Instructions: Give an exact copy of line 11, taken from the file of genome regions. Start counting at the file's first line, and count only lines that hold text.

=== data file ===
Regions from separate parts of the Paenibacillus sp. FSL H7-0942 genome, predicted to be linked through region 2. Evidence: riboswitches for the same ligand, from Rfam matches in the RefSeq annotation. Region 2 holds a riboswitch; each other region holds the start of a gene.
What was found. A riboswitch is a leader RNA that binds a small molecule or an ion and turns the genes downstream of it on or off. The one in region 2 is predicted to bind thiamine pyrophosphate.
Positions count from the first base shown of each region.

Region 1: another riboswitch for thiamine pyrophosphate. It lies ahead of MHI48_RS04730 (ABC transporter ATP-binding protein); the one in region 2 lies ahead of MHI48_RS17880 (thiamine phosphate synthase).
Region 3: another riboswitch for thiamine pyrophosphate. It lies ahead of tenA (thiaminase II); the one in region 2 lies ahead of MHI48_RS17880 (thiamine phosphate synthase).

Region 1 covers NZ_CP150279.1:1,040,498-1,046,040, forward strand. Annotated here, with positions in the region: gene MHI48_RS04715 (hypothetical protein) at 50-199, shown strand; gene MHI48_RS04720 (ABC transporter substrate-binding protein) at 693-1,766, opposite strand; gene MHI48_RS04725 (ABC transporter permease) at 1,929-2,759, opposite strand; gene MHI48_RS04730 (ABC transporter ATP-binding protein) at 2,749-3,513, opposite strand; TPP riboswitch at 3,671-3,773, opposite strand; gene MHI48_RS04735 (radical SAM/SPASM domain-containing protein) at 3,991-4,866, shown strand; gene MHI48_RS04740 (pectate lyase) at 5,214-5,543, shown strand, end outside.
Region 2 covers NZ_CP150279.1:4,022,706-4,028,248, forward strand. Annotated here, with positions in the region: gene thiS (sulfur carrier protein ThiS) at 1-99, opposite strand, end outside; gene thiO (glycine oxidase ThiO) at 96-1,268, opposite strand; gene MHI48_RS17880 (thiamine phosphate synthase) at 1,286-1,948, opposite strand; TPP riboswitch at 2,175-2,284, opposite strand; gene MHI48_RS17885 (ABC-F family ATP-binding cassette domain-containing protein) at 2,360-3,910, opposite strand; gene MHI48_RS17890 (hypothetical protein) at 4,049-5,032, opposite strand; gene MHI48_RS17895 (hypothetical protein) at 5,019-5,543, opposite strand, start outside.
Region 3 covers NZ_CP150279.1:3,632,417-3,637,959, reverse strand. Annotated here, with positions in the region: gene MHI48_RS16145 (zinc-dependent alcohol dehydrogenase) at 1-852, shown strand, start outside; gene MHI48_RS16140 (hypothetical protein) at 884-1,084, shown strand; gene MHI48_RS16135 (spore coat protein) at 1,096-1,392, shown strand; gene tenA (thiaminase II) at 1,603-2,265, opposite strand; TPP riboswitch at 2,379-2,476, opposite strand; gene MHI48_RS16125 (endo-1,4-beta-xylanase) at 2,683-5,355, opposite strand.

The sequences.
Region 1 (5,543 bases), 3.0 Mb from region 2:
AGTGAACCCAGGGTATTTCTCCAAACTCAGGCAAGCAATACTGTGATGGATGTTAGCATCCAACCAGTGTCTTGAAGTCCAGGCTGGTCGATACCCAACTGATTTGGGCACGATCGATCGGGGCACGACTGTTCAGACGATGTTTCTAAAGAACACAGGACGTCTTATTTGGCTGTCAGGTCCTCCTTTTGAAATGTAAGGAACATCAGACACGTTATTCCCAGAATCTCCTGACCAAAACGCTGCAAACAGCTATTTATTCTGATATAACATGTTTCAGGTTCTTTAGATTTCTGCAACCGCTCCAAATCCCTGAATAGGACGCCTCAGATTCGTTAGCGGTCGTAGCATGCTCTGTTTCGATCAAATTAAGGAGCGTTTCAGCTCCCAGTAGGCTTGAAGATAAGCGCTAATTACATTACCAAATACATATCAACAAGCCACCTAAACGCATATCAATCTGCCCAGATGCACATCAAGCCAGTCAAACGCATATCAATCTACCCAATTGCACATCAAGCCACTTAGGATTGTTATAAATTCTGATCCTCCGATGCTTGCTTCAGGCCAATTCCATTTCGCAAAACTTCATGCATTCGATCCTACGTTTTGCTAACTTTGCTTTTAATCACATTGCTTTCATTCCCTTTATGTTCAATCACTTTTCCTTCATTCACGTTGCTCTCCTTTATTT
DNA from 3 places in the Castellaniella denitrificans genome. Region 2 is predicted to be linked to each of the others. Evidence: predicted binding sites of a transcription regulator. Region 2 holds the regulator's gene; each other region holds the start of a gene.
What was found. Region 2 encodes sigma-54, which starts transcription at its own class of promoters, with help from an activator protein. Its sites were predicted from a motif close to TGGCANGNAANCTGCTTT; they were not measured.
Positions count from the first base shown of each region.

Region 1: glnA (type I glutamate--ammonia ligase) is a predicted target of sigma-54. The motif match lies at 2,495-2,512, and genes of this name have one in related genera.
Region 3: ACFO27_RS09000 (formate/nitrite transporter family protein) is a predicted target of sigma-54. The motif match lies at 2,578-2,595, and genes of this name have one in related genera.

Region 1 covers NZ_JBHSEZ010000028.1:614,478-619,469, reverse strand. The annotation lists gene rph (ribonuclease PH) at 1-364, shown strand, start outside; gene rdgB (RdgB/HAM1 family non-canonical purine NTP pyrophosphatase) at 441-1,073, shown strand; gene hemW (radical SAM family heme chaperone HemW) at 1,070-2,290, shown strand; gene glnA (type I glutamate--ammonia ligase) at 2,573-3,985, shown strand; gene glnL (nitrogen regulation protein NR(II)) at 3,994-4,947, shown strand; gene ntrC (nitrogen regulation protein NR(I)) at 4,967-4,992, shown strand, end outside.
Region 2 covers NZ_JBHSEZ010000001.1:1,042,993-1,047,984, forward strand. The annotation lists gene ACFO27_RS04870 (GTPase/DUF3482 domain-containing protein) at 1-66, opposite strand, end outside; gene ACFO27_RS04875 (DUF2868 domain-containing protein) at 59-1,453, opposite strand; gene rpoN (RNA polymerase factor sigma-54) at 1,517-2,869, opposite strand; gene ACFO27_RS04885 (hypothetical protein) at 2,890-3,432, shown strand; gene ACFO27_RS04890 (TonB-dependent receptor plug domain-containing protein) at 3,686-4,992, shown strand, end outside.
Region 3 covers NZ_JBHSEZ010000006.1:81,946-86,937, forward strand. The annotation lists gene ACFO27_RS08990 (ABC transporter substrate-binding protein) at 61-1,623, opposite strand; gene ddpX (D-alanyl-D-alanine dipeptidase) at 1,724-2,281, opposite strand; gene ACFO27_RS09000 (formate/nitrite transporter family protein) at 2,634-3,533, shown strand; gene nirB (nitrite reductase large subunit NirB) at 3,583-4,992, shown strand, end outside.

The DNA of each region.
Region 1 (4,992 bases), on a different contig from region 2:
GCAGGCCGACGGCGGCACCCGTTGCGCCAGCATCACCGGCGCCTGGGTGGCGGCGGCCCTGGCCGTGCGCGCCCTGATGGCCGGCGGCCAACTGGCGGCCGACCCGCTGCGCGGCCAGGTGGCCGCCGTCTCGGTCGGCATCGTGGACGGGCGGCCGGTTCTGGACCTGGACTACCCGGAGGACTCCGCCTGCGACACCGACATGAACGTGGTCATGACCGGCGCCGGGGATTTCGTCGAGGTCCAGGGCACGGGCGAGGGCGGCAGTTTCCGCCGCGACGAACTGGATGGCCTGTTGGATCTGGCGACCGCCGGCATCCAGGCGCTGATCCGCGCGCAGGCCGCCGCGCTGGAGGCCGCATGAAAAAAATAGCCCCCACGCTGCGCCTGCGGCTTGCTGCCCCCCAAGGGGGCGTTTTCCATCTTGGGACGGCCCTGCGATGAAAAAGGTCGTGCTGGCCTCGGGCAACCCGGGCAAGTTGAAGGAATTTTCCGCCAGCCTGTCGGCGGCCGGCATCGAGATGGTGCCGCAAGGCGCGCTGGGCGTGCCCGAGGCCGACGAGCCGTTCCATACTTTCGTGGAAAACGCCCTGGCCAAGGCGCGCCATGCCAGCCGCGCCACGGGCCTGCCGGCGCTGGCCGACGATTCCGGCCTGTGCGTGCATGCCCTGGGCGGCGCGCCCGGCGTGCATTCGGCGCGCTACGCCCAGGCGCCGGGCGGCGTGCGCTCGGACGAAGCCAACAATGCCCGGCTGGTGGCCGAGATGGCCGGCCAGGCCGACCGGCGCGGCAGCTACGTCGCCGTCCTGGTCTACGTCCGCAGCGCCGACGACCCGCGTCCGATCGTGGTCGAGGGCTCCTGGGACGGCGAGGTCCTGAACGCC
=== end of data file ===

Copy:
AGTGAACCCAGGGTATTTCTCCAAACTCAGGCAAGCAATACTGTGATGGATGTTAGCATCCAACCAGTGTCTTGAAGTCCAGGCTGGTCGATACCCAACTGATTTGGGCACGATCGATCGGGGCACGACTGTTCAGACGATGTTTCTAAAGAACACAGGACGTCTTATTTGGCTGTCAGGTCCTCCTTTTGAAATGTAAGGAACATCAGACACGTTATTCCCAGAATCTCCTGACCAAAACGCTGCAAACAGCTATTTATTCTGATATAACATGTTTCAGGTTCTTTAGATTTCTGCAACCGCTCCAAATCCCTGAATAGGACGCCTCAGATTCGTTAGCGGTCGTAGCATGCTCTGTTTCGATCAAATTAAGGAGCGTTTCAGCTCCCAGTAGGCTTGAAGATAAGCGCTAATTACATTACCAAATACATATCAACAAGCCACCTAAACGCATATCAATCTGCCCAGATGCACATCAAGCCAGTCAAACGCATATCAATCTACCCAATTGCACATCAAGCCACTTAGGATTGTTATAAATTCTGATCCTCCGATGCTTGCTTCAGGCCAATTCCATTTCGCAAAACTTCATGCATTCGATCCTACGTTTTGCTAACTTTGCTTTTAATCACATTGCTTTCATTCCCTTTATGTTCAATCACTTTTCCTTCATTCACGTTGCTCTCCTTTATTT